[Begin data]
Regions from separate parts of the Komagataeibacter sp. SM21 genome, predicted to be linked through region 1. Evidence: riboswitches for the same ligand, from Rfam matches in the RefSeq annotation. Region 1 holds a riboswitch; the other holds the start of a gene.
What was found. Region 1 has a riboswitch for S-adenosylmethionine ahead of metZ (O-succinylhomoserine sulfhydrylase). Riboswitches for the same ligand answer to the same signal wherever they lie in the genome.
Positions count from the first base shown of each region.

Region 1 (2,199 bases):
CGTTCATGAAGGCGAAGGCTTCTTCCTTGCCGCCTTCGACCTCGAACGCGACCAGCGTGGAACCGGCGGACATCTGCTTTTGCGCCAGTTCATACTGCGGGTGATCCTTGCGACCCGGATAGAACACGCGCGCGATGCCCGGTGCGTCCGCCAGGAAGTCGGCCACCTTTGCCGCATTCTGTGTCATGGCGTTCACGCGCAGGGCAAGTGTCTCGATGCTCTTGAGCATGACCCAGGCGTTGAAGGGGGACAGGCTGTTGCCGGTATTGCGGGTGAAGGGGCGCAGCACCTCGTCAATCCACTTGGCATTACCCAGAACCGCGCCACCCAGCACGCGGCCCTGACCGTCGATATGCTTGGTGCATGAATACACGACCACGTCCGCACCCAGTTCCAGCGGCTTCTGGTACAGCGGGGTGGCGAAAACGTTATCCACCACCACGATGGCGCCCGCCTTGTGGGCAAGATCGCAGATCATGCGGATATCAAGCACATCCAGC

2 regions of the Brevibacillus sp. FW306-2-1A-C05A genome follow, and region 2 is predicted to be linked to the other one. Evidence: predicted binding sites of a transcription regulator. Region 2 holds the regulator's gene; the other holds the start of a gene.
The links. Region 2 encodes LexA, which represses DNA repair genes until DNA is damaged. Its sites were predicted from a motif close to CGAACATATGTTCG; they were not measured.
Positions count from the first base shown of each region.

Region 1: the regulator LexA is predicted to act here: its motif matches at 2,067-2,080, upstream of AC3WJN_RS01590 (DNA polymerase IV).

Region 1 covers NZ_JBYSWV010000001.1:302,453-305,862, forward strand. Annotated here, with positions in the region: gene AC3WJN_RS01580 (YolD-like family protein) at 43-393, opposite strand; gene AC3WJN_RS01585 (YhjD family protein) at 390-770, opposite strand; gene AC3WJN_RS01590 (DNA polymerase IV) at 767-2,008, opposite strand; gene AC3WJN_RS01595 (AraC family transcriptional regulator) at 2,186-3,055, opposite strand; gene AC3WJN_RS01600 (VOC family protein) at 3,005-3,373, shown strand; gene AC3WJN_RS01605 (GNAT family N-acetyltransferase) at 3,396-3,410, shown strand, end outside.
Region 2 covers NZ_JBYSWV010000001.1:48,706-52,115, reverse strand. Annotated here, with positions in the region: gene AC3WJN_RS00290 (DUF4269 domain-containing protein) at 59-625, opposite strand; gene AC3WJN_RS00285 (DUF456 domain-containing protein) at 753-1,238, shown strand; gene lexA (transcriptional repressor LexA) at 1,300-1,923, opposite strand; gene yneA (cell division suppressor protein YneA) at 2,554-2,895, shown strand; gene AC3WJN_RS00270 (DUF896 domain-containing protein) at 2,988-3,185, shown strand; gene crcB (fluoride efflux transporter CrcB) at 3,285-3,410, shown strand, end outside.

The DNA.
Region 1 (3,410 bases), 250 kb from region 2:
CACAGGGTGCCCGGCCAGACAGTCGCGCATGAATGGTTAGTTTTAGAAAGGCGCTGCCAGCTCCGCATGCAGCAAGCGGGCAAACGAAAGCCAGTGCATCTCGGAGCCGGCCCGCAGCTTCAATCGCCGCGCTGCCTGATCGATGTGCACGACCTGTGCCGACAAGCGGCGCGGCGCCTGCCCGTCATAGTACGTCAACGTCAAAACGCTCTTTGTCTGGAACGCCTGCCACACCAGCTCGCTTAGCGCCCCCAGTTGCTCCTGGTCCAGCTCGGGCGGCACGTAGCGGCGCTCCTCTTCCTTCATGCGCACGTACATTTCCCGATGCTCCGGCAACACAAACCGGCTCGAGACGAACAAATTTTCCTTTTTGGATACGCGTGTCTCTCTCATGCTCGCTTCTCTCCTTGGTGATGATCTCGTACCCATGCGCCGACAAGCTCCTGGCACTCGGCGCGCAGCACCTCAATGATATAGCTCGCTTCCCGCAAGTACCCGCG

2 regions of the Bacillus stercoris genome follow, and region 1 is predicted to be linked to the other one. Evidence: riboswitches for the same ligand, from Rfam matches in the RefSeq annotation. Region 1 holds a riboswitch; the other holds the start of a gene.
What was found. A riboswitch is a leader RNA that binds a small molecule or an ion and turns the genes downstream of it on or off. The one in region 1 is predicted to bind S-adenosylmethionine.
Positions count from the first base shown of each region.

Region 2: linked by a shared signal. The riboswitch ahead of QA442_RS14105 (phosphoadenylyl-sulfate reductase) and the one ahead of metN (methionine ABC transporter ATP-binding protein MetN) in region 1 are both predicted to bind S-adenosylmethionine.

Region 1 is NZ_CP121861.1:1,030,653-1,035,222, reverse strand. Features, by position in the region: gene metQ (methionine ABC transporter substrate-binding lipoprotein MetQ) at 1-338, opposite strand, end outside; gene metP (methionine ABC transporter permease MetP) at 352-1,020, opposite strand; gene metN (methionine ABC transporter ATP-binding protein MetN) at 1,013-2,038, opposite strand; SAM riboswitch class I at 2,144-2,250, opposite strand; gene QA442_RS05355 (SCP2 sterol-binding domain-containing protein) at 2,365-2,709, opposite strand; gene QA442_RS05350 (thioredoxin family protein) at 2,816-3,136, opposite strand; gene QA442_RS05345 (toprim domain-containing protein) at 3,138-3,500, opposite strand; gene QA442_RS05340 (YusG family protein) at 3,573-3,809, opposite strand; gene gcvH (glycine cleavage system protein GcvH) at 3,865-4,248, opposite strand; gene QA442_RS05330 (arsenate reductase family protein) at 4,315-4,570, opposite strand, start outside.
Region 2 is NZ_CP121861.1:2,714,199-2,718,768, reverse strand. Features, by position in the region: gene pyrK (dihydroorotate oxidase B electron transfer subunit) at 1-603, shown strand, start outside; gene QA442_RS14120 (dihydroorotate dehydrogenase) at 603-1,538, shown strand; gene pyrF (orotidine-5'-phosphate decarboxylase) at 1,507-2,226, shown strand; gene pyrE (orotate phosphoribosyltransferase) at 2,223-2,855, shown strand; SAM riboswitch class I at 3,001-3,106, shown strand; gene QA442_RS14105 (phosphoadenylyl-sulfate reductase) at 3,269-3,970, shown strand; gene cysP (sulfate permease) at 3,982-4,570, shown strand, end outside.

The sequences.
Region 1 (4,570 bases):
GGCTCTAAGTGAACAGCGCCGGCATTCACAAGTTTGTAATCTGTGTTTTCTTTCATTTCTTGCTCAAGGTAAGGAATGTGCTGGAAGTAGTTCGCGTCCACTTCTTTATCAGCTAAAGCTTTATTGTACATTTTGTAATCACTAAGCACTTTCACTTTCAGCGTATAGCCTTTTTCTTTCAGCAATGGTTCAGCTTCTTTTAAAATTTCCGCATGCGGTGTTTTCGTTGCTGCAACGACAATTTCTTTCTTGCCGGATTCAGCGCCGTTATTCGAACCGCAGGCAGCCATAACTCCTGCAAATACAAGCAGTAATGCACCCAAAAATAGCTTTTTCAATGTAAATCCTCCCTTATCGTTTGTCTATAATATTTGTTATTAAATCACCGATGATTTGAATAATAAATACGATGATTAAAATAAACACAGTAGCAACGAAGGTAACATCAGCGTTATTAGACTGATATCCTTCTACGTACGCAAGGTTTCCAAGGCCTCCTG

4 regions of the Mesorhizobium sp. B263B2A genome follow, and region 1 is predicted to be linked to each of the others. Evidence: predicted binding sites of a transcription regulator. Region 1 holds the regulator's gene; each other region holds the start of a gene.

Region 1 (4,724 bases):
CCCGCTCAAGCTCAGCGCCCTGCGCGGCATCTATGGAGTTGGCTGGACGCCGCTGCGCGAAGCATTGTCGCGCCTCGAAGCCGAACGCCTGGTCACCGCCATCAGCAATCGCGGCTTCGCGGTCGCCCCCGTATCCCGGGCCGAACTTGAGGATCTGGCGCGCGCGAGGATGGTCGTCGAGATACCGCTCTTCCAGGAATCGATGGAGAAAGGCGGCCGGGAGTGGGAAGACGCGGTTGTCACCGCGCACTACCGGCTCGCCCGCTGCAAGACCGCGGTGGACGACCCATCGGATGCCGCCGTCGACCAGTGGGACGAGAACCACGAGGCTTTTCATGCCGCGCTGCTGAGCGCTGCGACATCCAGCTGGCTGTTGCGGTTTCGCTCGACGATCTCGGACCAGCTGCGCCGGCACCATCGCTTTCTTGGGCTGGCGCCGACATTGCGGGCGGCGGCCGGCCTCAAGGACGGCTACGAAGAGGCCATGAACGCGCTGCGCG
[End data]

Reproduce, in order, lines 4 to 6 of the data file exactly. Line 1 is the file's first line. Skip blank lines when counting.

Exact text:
Region 1 (2,199 bases):
CGTTCATGAAGGCGAAGGCTTCTTCCTTGCCGCCTTCGACCTCGAACGCGACCAGCGTGGAACCGGCGGACATCTGCTTTTGCGCCAGTTCATACTGCGGGTGATCCTTGCGACCCGGATAGAACACGCGCGCGATGCCCGGTGCGTCCGCCAGGAAGTCGGCCACCTTTGCCGCATTCTGTGTCATGGCGTTCACGCGCAGGGCAAGTGTCTCGATGCTCTTGAGCATGACCCAGGCGTTGAAGGGGGACAGGCTGTTGCCGGTATTGCGGGTGAAGGGGCGCAGCACCTCGTCAATCCACTTGGCATTACCCAGAACCGCGCCACCCAGCACGCGGCCCTGACCGTCGATATGCTTGGTGCATGAATACACGACCACGTCCGCACCCAGTTCCAGCGGCTTCTGGTACAGCGGGGTGGCGAAAACGTTATCCACCACCACGATGGCGCCCGCCTTGTGGGCAAGATCGCAGATCATGCGGATATCAAGCACATCCAGC

2 regions of the Brevibacillus sp. FW306-2-1A-C05A genome follow, and region 2 is predicted to be linked to the other one. Evidence: predicted binding sites of a transcription regulator. Region 2 holds the regulator's gene; the other holds the start of a gene.